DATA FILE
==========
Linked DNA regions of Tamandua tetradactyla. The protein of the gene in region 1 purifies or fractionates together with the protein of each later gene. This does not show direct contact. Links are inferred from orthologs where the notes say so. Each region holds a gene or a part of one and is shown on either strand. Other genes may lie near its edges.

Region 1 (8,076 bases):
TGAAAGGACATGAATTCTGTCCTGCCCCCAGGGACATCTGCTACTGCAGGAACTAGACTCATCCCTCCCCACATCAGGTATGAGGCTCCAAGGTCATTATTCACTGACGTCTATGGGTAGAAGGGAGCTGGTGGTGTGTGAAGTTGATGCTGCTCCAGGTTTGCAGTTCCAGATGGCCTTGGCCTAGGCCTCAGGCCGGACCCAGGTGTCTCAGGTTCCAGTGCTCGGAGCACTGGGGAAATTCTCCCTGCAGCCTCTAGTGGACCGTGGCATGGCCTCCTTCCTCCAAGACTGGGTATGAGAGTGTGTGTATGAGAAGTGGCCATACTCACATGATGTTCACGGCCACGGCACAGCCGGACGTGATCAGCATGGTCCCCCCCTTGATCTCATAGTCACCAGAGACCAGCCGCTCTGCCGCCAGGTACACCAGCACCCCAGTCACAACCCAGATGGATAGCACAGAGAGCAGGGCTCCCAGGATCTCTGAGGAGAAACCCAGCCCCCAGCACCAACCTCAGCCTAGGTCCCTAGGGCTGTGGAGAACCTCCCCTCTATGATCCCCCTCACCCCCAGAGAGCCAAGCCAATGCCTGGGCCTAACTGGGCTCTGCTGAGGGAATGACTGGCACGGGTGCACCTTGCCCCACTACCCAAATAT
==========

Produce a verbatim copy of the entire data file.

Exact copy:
Linked DNA regions of Tamandua tetradactyla. The protein of the gene in region 1 purifies or fractionates together with the protein of each later gene. This does not show direct contact. Links are inferred from orthologs where the notes say so. Each region holds a gene or a part of one and is shown on either strand. Other genes may lie near its edges.

Region 1 (8,076 bases):
TGAAAGGACATGAATTCTGTCCTGCCCCCAGGGACATCTGCTACTGCAGGAACTAGACTCATCCCTCCCCACATCAGGTATGAGGCTCCAAGGTCATTATTCACTGACGTCTATGGGTAGAAGGGAGCTGGTGGTGTGTGAAGTTGATGCTGCTCCAGGTTTGCAGTTCCAGATGGCCTTGGCCTAGGCCTCAGGCCGGACCCAGGTGTCTCAGGTTCCAGTGCTCGGAGCACTGGGGAAATTCTCCCTGCAGCCTCTAGTGGACCGTGGCATGGCCTCCTTCCTCCAAGACTGGGTATGAGAGTGTGTGTATGAGAAGTGGCCATACTCACATGATGTTCACGGCCACGGCACAGCCGGACGTGATCAGCATGGTCCCCCCCTTGATCTCATAGTCACCAGAGACCAGCCGCTCTGCCGCCAGGTACACCAGCACCCCAGTCACAACCCAGATGGATAGCACAGAGAGCAGGGCTCCCAGGATCTCTGAGGAGAAACCCAGCCCCCAGCACCAACCTCAGCCTAGGTCCCTAGGGCTGTGGAGAACCTCCCCTCTATGATCCCCCTCACCCCCAGAGAGCCAAGCCAATGCCTGGGCCTAACTGGGCTCTGCTGAGGGAATGACTGGCACGGGTGCACCTTGCCCCACTACCCAAATAT